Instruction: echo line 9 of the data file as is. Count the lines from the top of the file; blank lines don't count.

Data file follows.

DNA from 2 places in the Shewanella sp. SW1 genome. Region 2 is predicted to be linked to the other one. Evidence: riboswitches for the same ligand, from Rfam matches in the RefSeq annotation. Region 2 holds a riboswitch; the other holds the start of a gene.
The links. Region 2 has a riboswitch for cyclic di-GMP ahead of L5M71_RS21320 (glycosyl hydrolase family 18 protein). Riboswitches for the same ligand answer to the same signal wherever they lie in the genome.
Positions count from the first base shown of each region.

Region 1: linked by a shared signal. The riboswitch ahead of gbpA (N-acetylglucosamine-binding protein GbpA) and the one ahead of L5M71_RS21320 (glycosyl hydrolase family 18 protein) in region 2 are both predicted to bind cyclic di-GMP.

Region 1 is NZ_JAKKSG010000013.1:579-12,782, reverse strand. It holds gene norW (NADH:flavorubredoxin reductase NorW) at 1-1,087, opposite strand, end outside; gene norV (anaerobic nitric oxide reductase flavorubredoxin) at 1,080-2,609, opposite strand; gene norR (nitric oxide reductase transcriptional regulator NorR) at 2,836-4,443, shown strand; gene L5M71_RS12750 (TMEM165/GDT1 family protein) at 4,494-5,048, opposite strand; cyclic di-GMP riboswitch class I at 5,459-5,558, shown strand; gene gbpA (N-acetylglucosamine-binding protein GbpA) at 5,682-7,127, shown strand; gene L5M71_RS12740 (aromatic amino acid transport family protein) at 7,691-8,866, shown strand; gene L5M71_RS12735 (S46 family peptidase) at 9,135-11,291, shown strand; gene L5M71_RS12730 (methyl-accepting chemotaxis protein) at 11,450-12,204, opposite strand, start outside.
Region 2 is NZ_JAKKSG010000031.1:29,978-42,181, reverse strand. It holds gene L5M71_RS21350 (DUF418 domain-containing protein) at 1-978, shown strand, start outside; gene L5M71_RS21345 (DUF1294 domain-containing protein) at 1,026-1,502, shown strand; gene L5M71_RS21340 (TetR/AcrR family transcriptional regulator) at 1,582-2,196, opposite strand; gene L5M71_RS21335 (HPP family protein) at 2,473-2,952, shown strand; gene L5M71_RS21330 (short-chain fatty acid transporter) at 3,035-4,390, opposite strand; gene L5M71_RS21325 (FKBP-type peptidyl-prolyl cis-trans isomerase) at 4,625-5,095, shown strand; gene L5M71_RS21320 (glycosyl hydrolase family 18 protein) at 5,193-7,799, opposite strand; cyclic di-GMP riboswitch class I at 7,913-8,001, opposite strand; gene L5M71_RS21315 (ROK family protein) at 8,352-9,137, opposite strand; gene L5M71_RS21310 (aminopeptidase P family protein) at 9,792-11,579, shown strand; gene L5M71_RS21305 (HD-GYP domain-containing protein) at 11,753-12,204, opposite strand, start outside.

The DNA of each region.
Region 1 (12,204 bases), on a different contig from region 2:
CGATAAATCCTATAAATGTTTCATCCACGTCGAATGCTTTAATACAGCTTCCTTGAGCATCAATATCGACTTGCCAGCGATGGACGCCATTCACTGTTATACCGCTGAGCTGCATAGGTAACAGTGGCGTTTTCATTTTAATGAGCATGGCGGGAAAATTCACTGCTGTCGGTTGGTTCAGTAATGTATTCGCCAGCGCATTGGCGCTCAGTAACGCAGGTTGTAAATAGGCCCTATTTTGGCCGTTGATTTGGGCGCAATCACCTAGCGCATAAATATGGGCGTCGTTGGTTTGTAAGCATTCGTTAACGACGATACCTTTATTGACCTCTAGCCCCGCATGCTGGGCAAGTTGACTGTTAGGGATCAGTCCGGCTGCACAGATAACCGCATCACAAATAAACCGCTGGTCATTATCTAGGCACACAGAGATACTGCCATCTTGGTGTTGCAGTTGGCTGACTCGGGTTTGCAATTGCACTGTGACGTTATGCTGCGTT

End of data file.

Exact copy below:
CGATAAATCCTATAAATGTTTCATCCACGTCGAATGCTTTAATACAGCTTCCTTGAGCATCAATATCGACTTGCCAGCGATGGACGCCATTCACTGTTATACCGCTGAGCTGCATAGGTAACAGTGGCGTTTTCATTTTAATGAGCATGGCGGGAAAATTCACTGCTGTCGGTTGGTTCAGTAATGTATTCGCCAGCGCATTGGCGCTCAGTAACGCAGGTTGTAAATAGGCCCTATTTTGGCCGTTGATTTGGGCGCAATCACCTAGCGCATAAATATGGGCGTCGTTGGTTTGTAAGCATTCGTTAACGACGATACCTTTATTGACCTCTAGCCCCGCATGCTGGGCAAGTTGACTGTTAGGGATCAGTCCGGCTGCACAGATAACCGCATCACAAATAAACCGCTGGTCATTATCTAGGCACACAGAGATACTGCCATCTTGGTGTTGCAGTTGGCTGACTCGGGTTTGCAATTGCACTGTGACGTTATGCTGCGTT